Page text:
On Wednesday, October 21, 2015, the State Council held an audience to decide the partial removal of the anonymity of sperm donors. The decision is being deliberated, and will be made public at a later date.
The request comes from a 35-year-old woman, conceived using artificial insemination by a donor, and who has been fighting a legal combat for years to obtain a partial removal of the secret covering her origins.
The young woman, a professional lawyer, petitioned the administrative court, after having discovered at 29 years of age that she was conceived by artificial insemination. But she continually faced the refusal of Public Assistance – Hospitals of Paris, where the anonymity is specified by French law. Starting with her requests to the administrative court, followed by the administrative court of appeals, she requested the highest administrative jurisdiction arguing that the French law violated article 8 of the European Convention of Human Rights on the “right to respect private and family life”. In a decision dating from 1992, the European Court for Human Rights (ECHR) stated that those in such a position like the applicant « have a vital interest to obtain information which is indispensable to discover the truth about an important aspect of their personal identity ».
The woman’s lawyer, Julien Occhipinti, explains: « We have the impression to face a huge mental block by fear that donations decrease. The objective of our procedure is to have the State Council declare the French law unconventional regarding the ECHR. The lawmaker’s task will then draw conclusions and rewrite the law.”
Using the pen name of Audrey Kermalvezen, the young woman is the author of the book “Mes origines : une affaire d’état”(My origins: a State Business) and precises her actions: “I never considered the genitor of sperm as my father, a member of my family, but he makes up part of me. This is not an affective quest; it’s just to know where I come from, who I am. I would like to know what he looks like”. Among her requests, she would like to know if she and her brother, also born from a donor sperm, were conceived by the same donor. Today married with a man who was also born from a gamete donation, she indicates a potential risk of consanguinity due to the impossibility to obtain any information on her genitor and the one of her husband.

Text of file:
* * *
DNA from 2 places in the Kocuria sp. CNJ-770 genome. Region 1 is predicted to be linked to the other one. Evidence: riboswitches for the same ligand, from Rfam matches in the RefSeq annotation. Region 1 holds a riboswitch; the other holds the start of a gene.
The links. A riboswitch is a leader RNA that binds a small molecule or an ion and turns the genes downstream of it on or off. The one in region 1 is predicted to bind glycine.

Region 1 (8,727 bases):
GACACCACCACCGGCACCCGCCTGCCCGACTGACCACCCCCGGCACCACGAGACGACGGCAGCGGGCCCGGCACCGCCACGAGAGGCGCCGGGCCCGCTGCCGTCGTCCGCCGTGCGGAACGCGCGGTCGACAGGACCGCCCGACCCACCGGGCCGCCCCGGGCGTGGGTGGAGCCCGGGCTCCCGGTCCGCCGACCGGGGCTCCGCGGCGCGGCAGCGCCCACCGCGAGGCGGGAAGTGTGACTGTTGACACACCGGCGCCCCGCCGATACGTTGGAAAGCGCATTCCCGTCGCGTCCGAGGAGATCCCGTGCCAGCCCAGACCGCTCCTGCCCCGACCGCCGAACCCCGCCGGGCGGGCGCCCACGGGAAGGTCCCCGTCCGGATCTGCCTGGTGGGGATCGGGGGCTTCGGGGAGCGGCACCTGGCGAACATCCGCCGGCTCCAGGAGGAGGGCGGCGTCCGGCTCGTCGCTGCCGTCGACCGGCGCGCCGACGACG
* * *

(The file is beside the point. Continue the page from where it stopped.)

For Audrey Kermalvezen it is a race against the clock, since the Code of public health requires sperm banks (Cecos) to conserve the donor’s name for a minimum delay of 40 years. “Afterwards, we don’t know what will happen to the files”, she emphasizes. Even though no official numbers are available, it is generally estimated that between 50,000 and 70,000 infants are born via sperm donation in France since the first sperm banks were established in 1973.
Audrey participates in an association, Medically Assisted Anonymous, which fights for controlled and limited access to one’s origins, at political, legal, and media level. Founded in 2004 by Dr Pauline Tiberghien, doctor in reproduction, the association’s objective is to alert health professionals, legislators, and the public to the harmful consequences of total anonymity of gamete donations, whose irreversible character was included in the first French bioethical law in 1994.]]>